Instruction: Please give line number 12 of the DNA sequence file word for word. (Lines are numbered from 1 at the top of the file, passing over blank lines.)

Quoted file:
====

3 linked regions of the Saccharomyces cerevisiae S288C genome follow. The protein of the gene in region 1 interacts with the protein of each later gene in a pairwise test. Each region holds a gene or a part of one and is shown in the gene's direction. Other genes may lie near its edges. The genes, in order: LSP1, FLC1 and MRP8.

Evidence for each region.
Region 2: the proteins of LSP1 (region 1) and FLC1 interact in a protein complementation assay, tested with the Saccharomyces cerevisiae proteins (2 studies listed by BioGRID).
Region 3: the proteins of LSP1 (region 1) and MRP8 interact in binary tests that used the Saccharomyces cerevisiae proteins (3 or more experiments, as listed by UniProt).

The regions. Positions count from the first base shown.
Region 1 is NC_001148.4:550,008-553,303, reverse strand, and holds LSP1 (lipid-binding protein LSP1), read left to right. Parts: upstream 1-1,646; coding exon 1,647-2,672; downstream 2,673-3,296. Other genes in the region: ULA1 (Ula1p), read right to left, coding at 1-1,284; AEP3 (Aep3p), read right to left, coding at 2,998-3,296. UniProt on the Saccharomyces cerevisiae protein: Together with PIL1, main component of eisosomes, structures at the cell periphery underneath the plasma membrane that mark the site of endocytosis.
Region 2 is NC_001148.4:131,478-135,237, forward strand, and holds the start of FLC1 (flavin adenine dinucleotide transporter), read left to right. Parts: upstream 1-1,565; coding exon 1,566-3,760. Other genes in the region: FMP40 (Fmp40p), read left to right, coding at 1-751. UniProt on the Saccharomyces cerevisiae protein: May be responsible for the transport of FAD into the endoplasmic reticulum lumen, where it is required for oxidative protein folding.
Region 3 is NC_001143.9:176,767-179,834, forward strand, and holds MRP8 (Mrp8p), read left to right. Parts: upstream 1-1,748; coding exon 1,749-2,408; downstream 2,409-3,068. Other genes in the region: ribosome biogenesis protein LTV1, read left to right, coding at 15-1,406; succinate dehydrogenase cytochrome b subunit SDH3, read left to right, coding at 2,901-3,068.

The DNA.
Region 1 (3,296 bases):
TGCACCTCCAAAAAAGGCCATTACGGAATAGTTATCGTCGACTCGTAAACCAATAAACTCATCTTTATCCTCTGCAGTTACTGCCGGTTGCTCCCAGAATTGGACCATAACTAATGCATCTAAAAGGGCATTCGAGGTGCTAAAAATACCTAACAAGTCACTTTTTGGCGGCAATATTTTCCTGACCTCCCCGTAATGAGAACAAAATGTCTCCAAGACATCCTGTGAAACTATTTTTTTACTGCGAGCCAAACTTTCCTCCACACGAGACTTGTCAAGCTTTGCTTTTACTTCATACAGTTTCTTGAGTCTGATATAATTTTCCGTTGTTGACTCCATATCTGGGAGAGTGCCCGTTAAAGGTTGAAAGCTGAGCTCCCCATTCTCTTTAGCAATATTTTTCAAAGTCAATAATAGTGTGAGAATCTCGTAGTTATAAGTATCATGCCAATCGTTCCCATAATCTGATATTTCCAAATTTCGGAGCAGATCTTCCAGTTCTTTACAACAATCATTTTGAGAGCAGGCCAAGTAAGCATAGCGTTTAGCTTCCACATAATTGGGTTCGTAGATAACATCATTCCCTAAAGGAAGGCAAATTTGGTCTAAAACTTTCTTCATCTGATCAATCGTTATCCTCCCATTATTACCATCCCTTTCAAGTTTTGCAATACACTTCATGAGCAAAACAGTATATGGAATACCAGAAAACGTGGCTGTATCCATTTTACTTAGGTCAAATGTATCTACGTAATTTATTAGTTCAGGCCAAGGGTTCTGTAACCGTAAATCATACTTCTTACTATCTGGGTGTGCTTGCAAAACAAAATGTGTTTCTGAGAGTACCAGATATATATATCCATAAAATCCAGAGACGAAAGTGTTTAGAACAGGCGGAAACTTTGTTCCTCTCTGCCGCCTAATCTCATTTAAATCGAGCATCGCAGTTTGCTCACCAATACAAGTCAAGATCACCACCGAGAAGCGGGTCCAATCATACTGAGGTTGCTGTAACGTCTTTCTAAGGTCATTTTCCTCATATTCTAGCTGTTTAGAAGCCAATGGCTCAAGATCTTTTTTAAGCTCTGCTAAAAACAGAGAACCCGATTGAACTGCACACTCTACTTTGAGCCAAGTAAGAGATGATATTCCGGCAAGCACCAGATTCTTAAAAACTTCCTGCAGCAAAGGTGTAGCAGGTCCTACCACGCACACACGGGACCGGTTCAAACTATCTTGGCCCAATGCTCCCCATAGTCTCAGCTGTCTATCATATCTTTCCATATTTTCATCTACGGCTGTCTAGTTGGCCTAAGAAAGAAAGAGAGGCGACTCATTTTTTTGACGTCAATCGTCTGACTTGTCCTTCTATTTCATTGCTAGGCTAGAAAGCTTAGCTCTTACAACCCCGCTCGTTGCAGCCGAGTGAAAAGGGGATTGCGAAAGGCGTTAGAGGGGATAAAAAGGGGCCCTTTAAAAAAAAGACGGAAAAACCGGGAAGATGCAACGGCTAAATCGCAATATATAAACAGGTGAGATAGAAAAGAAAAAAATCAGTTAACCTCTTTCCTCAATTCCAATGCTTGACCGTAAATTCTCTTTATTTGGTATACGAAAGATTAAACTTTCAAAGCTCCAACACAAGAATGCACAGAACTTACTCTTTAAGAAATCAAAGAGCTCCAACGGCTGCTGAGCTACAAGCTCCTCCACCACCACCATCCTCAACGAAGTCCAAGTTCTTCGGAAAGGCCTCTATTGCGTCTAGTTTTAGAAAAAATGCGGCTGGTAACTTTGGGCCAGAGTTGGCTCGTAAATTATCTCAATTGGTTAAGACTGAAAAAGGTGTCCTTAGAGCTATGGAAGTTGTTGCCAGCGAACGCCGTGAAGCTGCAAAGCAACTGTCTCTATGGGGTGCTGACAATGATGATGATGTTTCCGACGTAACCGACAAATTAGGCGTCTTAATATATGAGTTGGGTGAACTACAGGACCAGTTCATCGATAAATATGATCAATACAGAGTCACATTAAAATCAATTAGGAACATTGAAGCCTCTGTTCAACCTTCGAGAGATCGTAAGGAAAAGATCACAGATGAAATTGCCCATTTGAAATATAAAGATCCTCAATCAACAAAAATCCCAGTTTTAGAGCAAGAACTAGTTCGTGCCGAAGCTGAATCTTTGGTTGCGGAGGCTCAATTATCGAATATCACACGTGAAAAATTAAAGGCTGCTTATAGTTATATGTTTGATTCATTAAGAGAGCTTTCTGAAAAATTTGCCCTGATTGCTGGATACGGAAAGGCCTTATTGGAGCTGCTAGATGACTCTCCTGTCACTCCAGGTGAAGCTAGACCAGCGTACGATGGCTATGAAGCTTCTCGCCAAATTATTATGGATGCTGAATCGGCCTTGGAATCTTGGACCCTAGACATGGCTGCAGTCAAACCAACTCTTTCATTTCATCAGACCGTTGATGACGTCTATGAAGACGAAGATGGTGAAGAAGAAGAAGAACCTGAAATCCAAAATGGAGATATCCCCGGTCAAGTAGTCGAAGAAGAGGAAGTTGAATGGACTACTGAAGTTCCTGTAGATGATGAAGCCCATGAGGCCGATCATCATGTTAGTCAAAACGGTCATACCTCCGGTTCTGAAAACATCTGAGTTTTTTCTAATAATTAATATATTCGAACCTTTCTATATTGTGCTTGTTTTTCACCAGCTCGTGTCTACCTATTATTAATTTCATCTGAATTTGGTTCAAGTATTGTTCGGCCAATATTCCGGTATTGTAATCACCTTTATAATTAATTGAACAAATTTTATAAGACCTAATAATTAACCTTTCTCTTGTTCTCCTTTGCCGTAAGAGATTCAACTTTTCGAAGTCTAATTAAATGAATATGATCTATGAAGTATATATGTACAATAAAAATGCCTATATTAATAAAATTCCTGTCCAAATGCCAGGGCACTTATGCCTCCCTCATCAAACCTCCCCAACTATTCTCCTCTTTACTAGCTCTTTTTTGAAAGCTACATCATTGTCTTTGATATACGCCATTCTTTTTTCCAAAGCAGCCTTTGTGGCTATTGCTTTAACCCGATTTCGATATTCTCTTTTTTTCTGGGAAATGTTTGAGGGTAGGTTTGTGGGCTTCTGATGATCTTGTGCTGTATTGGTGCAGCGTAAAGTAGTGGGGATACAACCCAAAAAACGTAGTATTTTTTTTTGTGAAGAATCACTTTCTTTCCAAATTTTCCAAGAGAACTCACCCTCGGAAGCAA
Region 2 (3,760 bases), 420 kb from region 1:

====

Region 2 (3,760 bases), 420 kb from region 1: